• Patients with a history of systemic disease.
Prior to the study, an informed consent was signed by the subjects and approved by Institutional Ethical Committee and all the procedures followed were in accordance with the Helsinki Declaration of 1975 and as revised in 2000.

A personal interview was conducted to obtain the information regarding gender and smoking habit.

Dental examination was carried out for the following:

  • Number of teeth present
  • Gingival index (GI) (Loe and Sillness, 1963) [5]
  • Plaque index (PI) (Sillness and Loe, 1964) [5]
  • Pocket probing depth
  • Loss of clinical attachment.


Anthropometric evaluation included:

  • Measurement of weight (in kg)
  • Measurement of height (in meters)
  • Calculation of body mass index (BMI), which is the ratio of body weight to body height squared. [6]
For biochemical tests

A volume of 1 ml of blood was drawn from the antecubital vein was centrifuged at 2,500 rpm for 10 min using a centrifugal machine [Figure 1]. Biochemical value of serum albumin level was measured by bromocresol green albumin method [Figure 2]. Analysis was done using fully automated biochemical analyzer [Figure 3]. The recorded data were collected and compiled. Student's unpaired t-test was used for analysis between clinically healthy subjects and chronic periodontitis patients for GI, PI, BMI index and serum albumin level. A correlation was found in BMI and serum albumin levels in both groups.
Figure 1: Centrifugal machine

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Figure 2: Albumin kit

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Figure 3: Biochemical analyzer

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   Results Top


The mean serum albumin level for Group I was 4.815 with a standard deviation (SD) of 0.127 and ranged between 4.60 and 5.02 g/dL. Similarly, the mean serum albumin level for Group II was 4.219 (SD 0.174), which ranged from 3.81 to 4.46 g/dL. On comparison of both the values using Student's unpaired t-test, the differences between the serum albumin levels in Group I and Group II were found to be statistically highly significant (P < 0.001) [Table 1].
Table 1: Comparison of clinical, biochemical, and anthropometric parameters in Group I (clinically healthy gingiva) and Group II (chronic periodontitis) subjects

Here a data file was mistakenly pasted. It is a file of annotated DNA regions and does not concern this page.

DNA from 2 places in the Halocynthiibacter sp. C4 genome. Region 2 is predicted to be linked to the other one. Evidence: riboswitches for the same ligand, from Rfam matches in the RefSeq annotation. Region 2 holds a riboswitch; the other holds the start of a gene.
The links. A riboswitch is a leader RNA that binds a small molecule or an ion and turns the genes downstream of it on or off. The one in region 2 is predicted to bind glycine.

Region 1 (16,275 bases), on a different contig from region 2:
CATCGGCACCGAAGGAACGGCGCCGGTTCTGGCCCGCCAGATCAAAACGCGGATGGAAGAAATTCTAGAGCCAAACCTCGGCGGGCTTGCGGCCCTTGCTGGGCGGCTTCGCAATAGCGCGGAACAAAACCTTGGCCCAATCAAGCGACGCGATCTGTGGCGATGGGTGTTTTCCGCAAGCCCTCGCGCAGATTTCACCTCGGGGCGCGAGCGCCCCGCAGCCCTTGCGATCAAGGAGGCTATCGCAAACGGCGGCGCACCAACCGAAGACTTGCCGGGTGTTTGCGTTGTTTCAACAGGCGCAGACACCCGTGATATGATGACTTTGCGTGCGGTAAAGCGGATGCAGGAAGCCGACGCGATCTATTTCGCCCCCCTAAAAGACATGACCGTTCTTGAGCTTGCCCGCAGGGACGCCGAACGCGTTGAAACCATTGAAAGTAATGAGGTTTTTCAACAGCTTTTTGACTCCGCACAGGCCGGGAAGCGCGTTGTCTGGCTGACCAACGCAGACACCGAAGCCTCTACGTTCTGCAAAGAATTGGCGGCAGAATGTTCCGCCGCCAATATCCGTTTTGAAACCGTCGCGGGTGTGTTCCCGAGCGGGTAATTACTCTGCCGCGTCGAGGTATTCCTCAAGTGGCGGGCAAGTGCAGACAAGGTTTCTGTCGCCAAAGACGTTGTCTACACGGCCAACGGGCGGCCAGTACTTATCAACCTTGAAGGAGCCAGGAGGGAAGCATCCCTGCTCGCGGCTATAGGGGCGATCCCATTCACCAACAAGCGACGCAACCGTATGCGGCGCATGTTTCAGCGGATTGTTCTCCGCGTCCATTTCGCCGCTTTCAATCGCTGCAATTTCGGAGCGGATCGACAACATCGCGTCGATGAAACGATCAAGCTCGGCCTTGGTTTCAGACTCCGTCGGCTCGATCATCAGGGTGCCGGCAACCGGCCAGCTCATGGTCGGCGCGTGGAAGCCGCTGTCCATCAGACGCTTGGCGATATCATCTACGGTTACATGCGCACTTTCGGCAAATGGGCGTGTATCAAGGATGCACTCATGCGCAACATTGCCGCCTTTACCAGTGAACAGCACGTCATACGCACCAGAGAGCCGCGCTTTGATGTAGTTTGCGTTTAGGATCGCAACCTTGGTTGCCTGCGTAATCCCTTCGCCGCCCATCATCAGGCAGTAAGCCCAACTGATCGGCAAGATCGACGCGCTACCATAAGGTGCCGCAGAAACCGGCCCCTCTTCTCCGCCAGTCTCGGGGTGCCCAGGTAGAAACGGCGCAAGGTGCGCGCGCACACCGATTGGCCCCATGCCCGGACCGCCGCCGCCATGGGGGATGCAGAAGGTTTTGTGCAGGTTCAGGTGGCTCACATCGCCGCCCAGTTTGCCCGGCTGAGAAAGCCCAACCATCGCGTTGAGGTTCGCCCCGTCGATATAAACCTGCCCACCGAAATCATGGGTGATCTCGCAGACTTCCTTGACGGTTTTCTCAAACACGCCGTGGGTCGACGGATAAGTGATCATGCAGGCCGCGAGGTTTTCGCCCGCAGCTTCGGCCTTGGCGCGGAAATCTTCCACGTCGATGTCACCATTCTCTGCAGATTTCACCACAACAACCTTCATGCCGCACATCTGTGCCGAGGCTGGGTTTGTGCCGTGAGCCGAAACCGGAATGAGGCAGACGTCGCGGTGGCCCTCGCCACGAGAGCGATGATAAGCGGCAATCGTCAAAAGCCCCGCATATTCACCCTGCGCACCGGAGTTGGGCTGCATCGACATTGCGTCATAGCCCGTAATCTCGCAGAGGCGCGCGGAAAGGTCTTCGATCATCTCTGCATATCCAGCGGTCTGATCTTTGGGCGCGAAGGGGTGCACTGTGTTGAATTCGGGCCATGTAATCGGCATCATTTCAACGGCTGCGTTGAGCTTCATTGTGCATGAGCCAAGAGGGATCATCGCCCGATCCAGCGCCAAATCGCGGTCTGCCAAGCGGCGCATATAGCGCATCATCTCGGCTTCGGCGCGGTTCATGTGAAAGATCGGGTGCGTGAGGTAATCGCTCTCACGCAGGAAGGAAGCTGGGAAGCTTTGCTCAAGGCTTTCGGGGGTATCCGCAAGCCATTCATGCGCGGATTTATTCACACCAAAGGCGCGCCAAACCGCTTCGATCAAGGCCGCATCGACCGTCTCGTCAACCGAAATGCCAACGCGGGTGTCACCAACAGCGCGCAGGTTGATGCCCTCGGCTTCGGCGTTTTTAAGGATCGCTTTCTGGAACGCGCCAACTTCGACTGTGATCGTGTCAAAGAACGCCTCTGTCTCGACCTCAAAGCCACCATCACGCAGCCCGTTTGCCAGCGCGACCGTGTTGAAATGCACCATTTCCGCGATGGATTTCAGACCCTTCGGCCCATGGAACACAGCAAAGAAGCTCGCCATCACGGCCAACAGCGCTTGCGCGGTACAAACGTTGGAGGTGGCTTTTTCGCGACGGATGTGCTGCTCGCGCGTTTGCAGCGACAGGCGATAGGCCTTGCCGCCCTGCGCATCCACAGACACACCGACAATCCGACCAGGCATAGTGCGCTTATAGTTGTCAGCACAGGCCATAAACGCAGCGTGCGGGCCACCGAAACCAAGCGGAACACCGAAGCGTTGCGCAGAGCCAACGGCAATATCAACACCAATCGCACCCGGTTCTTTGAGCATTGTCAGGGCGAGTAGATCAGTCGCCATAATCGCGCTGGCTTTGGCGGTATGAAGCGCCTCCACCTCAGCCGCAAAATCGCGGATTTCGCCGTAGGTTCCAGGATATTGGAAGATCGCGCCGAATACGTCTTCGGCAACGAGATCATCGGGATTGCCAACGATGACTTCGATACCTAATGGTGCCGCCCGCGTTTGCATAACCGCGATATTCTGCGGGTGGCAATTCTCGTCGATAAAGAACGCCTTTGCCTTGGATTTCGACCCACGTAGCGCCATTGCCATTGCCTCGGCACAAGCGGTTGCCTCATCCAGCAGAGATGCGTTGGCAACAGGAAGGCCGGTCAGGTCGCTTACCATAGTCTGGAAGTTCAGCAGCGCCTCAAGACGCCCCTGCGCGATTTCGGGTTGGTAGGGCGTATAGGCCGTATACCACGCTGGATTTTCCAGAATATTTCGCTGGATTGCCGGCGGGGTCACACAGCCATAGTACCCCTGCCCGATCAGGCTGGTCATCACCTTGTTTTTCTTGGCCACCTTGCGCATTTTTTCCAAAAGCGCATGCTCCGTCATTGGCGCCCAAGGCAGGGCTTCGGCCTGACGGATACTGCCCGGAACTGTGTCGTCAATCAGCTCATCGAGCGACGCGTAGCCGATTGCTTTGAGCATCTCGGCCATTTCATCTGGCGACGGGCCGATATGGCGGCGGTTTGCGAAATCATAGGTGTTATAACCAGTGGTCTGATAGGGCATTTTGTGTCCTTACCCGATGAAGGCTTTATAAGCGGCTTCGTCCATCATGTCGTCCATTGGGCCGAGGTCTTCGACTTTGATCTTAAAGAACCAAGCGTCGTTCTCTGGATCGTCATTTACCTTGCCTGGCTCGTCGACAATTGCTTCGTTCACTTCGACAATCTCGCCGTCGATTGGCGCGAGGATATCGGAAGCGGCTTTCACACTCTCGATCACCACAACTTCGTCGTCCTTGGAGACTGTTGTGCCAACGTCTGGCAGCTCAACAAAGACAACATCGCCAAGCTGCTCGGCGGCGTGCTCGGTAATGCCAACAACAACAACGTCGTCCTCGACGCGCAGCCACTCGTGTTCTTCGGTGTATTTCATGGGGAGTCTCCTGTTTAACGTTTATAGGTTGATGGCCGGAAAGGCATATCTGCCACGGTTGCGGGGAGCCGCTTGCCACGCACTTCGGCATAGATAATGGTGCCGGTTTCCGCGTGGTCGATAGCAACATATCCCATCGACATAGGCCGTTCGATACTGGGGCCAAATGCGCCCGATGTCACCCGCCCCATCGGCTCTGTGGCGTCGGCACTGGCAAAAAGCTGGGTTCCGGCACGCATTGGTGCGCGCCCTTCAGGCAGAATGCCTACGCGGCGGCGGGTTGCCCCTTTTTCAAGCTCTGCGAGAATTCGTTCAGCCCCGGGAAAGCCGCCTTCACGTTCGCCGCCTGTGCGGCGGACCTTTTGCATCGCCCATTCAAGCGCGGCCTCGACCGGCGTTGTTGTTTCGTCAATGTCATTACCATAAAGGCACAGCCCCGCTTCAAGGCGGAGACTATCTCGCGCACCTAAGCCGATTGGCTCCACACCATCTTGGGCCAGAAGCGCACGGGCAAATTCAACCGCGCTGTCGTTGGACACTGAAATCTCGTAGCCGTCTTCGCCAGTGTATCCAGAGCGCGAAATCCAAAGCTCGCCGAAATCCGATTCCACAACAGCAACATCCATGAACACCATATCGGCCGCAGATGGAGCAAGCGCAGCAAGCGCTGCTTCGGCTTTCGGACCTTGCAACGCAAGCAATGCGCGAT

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The GI and PI which are important indicators as far as periodontal health and chronic periodontitis are concerned showed values which were grossly different between the two groups. The GI values in Group I was 0.741 (SD 0.257) and in Group II was 1.976 (SD 0.624).For PI, values for Group I were 0.913 (SD 0.255) and in Group II was 1.842 (SD 0.662). On comparison, the differences between the plaque and GI values in Group I and II were found to be statistically highly significant (P < 0.001) [Table 1]. The mean BMI values for Group I were 21.50 (SD 0.78) whereas the same for Group II were 21.69 (SD 0.50). On comparison, these were found to be nonsignificant (P = 0.289) [Table 1].

On comparison within Group II, a statistically significant association was found between serum albumin and age of the patients (P < 0.039). Whereas, the relationship between serum albumin and BMI was found out to be nonsignificant (P = 0.541) [Table 2]. In case of periodontal health indicators, that is, PI and GI, a statistically significant association between serum albumin and GI has been observed (P = 0.002) whereas, with PI there is a statistically highly significant association (P < 0.001) [Table 2].
Table 2: Relationship between serum albumin and other parameters within Group II (chronic periodontitis) subjects


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   Discussion Top